The Attorney-General unfortunately seemed to forget in the process that policy directives should be symmetric in their application and the process of the law, uniform for all citizens. After arguing in January that government actions "should not be perceived as putting a premium on defaults or favouring defaulters", Soli Sorabjee found in June that there could be no viable legal challenge to a regime that permitted the migration of existing operators from licence fee payments to revenue sharing. He stipulated certain conditions - for instance, there should be no waiver of licence fee arrears, which should be wholly or partly collected, with the outstanding amount being secured by bank guarantees taken on by the licensee. But his finding was authoritative - there could be no sustainable legal challenge to the migration of operators to a revenue-sharing regime if the conditions he stipulated were met.

The Ministry of Communications note, presented to the Union Cabinet on July 6, went substantially by this assurance and sanctioned the migration of existing licensees to a regime of revenue sharing. Apart from the law of contracts applied asymmetrically over time, this also raises questions about the uniform treatment of unequals, an approach which only reinforces and perpetuates existing disparities.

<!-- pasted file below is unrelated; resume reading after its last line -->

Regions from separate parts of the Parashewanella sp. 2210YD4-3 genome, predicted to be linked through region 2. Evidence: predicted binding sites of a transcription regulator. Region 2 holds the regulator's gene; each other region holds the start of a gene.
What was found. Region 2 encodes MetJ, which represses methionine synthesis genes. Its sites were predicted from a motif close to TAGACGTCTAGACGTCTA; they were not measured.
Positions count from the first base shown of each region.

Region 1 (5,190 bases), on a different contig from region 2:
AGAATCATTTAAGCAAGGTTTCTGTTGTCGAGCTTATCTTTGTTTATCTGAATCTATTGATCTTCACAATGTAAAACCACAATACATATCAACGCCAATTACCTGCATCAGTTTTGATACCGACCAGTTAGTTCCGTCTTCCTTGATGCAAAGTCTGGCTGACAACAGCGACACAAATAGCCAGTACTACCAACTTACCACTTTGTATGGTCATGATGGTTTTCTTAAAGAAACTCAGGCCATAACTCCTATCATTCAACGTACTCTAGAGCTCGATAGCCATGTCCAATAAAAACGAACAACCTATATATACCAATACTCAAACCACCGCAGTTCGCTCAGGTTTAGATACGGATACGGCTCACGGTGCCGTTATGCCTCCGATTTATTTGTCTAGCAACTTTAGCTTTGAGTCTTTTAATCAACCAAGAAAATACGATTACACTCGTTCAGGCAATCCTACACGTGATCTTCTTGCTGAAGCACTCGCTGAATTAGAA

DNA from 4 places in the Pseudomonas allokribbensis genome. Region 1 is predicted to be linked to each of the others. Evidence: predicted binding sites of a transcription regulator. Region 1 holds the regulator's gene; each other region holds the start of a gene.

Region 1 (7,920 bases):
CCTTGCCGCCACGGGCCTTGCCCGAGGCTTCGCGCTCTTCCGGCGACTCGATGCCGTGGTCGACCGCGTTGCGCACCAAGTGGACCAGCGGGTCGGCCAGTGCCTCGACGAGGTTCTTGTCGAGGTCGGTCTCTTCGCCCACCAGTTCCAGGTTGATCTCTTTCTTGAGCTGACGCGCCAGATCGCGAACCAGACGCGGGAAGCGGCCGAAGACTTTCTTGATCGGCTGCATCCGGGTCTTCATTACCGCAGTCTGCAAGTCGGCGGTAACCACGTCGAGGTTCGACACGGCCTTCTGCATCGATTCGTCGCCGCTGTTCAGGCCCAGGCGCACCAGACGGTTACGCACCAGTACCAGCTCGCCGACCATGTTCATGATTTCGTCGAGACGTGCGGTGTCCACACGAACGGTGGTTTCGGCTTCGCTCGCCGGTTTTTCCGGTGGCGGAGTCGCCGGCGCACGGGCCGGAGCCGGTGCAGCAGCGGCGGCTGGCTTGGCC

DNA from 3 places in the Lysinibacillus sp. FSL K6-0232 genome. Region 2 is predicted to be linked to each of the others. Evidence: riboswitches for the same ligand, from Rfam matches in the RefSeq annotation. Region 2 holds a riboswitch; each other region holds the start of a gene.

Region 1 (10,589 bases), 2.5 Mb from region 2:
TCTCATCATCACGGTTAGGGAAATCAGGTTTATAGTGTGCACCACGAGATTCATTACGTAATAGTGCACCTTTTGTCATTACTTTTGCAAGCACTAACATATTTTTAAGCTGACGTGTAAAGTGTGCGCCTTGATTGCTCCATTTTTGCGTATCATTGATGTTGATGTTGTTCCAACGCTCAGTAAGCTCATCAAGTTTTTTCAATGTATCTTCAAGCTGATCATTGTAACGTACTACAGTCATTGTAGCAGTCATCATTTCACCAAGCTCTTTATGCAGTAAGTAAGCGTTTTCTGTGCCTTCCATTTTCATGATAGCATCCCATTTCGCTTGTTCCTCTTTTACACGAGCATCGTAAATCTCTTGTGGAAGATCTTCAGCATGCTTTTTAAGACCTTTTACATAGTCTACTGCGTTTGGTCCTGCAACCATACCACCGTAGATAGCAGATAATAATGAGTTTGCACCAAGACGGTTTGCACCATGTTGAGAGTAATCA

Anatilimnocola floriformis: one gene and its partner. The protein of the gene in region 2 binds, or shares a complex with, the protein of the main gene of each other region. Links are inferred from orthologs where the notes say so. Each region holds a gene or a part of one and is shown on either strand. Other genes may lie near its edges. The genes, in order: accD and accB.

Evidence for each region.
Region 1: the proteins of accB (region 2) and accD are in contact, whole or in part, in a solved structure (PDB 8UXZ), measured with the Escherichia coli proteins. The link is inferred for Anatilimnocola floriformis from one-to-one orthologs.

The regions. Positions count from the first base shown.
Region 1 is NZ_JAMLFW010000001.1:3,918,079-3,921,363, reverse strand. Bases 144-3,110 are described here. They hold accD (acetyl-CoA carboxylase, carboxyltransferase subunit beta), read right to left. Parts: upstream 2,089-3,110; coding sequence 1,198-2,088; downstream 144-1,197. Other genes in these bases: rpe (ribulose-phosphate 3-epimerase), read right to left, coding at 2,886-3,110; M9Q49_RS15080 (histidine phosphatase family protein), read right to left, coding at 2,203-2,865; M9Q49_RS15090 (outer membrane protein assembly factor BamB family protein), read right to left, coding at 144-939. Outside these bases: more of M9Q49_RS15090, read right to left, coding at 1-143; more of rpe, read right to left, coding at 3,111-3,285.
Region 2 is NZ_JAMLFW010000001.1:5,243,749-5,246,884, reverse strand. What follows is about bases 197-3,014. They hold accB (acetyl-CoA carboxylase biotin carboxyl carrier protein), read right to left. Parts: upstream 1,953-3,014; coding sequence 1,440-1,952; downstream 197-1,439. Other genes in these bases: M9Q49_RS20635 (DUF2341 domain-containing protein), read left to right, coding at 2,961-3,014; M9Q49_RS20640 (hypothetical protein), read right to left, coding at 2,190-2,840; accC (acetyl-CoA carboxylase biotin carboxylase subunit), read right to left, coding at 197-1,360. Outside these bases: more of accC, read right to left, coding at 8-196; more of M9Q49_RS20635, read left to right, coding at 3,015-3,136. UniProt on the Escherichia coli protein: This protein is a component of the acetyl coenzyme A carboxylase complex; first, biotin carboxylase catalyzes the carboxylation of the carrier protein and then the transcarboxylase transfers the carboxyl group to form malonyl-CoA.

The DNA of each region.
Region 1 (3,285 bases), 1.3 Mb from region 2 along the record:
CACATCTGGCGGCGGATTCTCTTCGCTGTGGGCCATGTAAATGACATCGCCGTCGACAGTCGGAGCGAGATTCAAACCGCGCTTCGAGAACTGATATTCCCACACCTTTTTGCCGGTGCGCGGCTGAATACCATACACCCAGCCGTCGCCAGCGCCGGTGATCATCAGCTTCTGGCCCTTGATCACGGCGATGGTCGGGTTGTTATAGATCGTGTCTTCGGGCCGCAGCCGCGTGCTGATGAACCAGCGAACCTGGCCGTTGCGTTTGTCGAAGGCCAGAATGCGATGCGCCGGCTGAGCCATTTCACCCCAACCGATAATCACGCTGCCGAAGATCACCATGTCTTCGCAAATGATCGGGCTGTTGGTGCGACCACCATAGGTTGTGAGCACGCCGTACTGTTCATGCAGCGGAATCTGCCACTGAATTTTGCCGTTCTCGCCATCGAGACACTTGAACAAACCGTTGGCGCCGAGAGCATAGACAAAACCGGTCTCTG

CELLULAR telephone operators in the metropolitan regions are known to suffer few disabilities as far as payment of licence fees is concerned. The number of subscribers for Hutchison Max in Mumbai multiplied by a factor of almost ten - from 12,000 to 117,000 - between year one and year three of operations. BPL-Mobile, which is the competing concern in the metropolis, had an equal windfall, its subscriber base multiplying from 14,000 to 111,000 in the same period of time. With capital expenditure having been incurred largely in the first year, the two companies should be turning the corner and beginning to earn a substantial revenue-surplus from year four onwards. In fact, existing licence arrangement stipulate that from the fourth year, the metro cellular operators would shift from a schedule of fixed licence fees to paying Rs.6,023 on every subscriber. The main accruals as licence fees from the metro areas, in other words, were expected to start in year four. But with the abrupt and arbitrary switch to revenue sharing, the Union Government has virtually written off this option. The metro cellular operators will now be governed by identical rules as any other telecom service provider. If licence fees are retained at the stipulated figure of 15 per cent of revenue, metro operators would be coming into nothing less than a bonanza.